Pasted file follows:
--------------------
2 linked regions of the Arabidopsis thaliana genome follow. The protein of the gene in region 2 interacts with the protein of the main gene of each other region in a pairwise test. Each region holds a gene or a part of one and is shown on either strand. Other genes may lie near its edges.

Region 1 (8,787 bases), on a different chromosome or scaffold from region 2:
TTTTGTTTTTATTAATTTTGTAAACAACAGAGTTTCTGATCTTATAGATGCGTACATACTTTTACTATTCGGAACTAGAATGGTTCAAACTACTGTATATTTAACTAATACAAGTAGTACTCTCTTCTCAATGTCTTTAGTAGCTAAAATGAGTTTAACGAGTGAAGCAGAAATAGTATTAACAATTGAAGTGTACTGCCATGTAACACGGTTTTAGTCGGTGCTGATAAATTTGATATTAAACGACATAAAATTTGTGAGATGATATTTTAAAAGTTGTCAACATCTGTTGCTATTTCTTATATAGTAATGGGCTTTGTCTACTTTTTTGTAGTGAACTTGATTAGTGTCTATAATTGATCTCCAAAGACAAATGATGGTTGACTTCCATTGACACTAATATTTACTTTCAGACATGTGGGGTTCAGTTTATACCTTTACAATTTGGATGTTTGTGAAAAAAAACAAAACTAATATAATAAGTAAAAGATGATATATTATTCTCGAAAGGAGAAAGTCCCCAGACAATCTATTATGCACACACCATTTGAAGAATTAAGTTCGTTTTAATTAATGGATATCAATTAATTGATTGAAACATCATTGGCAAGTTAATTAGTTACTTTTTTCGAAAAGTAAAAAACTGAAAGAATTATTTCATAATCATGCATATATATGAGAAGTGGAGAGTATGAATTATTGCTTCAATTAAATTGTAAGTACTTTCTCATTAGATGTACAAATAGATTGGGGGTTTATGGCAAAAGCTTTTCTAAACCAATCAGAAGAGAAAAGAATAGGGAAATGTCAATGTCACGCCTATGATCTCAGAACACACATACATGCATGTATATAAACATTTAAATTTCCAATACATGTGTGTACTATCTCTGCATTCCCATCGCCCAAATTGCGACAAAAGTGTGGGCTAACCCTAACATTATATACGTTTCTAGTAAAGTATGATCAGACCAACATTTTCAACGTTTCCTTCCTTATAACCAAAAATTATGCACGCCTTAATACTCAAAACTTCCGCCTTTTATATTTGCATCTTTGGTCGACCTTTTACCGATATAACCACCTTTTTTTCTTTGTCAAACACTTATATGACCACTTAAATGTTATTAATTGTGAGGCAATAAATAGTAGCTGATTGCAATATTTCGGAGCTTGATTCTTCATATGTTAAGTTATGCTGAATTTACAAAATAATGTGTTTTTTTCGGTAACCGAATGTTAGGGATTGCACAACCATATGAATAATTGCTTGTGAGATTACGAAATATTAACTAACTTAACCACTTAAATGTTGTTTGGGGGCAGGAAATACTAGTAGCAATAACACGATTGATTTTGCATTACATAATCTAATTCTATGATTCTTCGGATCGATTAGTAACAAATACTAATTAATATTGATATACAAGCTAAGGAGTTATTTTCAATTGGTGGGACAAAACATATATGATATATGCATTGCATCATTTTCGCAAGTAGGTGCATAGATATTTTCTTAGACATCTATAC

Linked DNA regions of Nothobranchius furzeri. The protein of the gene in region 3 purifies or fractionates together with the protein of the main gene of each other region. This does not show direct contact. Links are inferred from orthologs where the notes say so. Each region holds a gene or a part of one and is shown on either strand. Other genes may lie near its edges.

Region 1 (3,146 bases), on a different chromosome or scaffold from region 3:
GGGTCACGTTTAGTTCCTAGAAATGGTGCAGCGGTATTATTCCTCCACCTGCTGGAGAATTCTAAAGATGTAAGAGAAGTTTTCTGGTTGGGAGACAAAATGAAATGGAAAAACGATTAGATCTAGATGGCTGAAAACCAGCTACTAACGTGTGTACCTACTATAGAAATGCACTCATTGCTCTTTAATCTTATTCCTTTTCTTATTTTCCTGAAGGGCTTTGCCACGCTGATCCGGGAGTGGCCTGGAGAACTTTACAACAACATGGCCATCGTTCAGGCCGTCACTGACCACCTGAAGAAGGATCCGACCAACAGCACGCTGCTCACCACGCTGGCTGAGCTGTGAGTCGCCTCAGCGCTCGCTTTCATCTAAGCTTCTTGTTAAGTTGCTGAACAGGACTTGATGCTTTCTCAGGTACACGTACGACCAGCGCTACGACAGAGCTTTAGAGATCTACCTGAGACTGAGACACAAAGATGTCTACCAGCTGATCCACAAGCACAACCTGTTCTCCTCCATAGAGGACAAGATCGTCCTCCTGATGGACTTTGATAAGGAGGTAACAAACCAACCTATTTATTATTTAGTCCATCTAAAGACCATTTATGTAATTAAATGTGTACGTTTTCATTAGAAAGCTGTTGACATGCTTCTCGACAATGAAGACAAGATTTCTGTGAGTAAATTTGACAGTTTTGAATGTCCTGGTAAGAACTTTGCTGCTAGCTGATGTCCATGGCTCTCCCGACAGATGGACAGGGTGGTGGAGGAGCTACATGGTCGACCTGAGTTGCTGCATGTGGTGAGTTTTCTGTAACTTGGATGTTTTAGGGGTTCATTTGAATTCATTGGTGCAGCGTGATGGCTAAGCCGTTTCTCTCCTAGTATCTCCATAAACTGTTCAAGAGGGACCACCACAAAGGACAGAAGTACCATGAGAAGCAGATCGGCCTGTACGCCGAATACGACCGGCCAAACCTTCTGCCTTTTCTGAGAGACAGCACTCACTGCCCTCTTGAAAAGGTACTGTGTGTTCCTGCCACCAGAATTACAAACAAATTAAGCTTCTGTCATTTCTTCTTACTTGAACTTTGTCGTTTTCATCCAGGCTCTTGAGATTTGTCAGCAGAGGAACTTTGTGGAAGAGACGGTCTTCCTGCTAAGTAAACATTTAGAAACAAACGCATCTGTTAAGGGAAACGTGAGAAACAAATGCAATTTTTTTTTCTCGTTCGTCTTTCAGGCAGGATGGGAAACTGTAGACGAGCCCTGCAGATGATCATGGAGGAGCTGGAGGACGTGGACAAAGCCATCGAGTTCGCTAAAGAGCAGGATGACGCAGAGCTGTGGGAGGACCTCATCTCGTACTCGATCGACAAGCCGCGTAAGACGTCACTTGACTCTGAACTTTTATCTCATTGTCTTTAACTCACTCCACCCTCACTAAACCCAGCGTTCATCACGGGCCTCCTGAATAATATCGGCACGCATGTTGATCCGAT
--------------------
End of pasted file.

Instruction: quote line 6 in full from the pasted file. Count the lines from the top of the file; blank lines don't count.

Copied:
GGGTCACGTTTAGTTCCTAGAAATGGTGCAGCGGTATTATTCCTCCACCTGCTGGAGAATTCTAAAGATGTAAGAGAAGTTTTCTGGTTGGGAGACAAAATGAAATGGAAAAACGATTAGATCTAGATGGCTGAAAACCAGCTACTAACGTGTGTACCTACTATAGAAATGCACTCATTGCTCTTTAATCTTATTCCTTTTCTTATTTTCCTGAAGGGCTTTGCCACGCTGATCCGGGAGTGGCCTGGAGAACTTTACAACAACATGGCCATCGTTCAGGCCGTCACTGACCACCTGAAGAAGGATCCGACCAACAGCACGCTGCTCACCACGCTGGCTGAGCTGTGAGTCGCCTCAGCGCTCGCTTTCATCTAAGCTTCTTGTTAAGTTGCTGAACAGGACTTGATGCTTTCTCAGGTACACGTACGACCAGCGCTACGACAGAGCTTTAGAGATCTACCTGAGACTGAGACACAAAGATGTCTACCAGCTGATCCACAAGCACAACCTGTTCTCCTCCATAGAGGACAAGATCGTCCTCCTGATGGACTTTGATAAGGAGGTAACAAACCAACCTATTTATTATTTAGTCCATCTAAAGACCATTTATGTAATTAAATGTGTACGTTTTCATTAGAAAGCTGTTGACATGCTTCTCGACAATGAAGACAAGATTTCTGTGAGTAAATTTGACAGTTTTGAATGTCCTGGTAAGAACTTTGCTGCTAGCTGATGTCCATGGCTCTCCCGACAGATGGACAGGGTGGTGGAGGAGCTACATGGTCGACCTGAGTTGCTGCATGTGGTGAGTTTTCTGTAACTTGGATGTTTTAGGGGTTCATTTGAATTCATTGGTGCAGCGTGATGGCTAAGCCGTTTCTCTCCTAGTATCTCCATAAACTGTTCAAGAGGGACCACCACAAAGGACAGAAGTACCATGAGAAGCAGATCGGCCTGTACGCCGAATACGACCGGCCAAACCTTCTGCCTTTTCTGAGAGACAGCACTCACTGCCCTCTTGAAAAGGTACTGTGTGTTCCTGCCACCAGAATTACAAACAAATTAAGCTTCTGTCATTTCTTCTTACTTGAACTTTGTCGTTTTCATCCAGGCTCTTGAGATTTGTCAGCAGAGGAACTTTGTGGAAGAGACGGTCTTCCTGCTAAGTAAACATTTAGAAACAAACGCATCTGTTAAGGGAAACGTGAGAAACAAATGCAATTTTTTTTTCTCGTTCGTCTTTCAGGCAGGATGGGAAACTGTAGACGAGCCCTGCAGATGATCATGGAGGAGCTGGAGGACGTGGACAAAGCCATCGAGTTCGCTAAAGAGCAGGATGACGCAGAGCTGTGGGAGGACCTCATCTCGTACTCGATCGACAAGCCGCGTAAGACGTCACTTGACTCTGAACTTTTATCTCATTGTCTTTAACTCACTCCACCCTCACTAAACCCAGCGTTCATCACGGGCCTCCTGAATAATATCGGCACGCATGTTGATCCGAT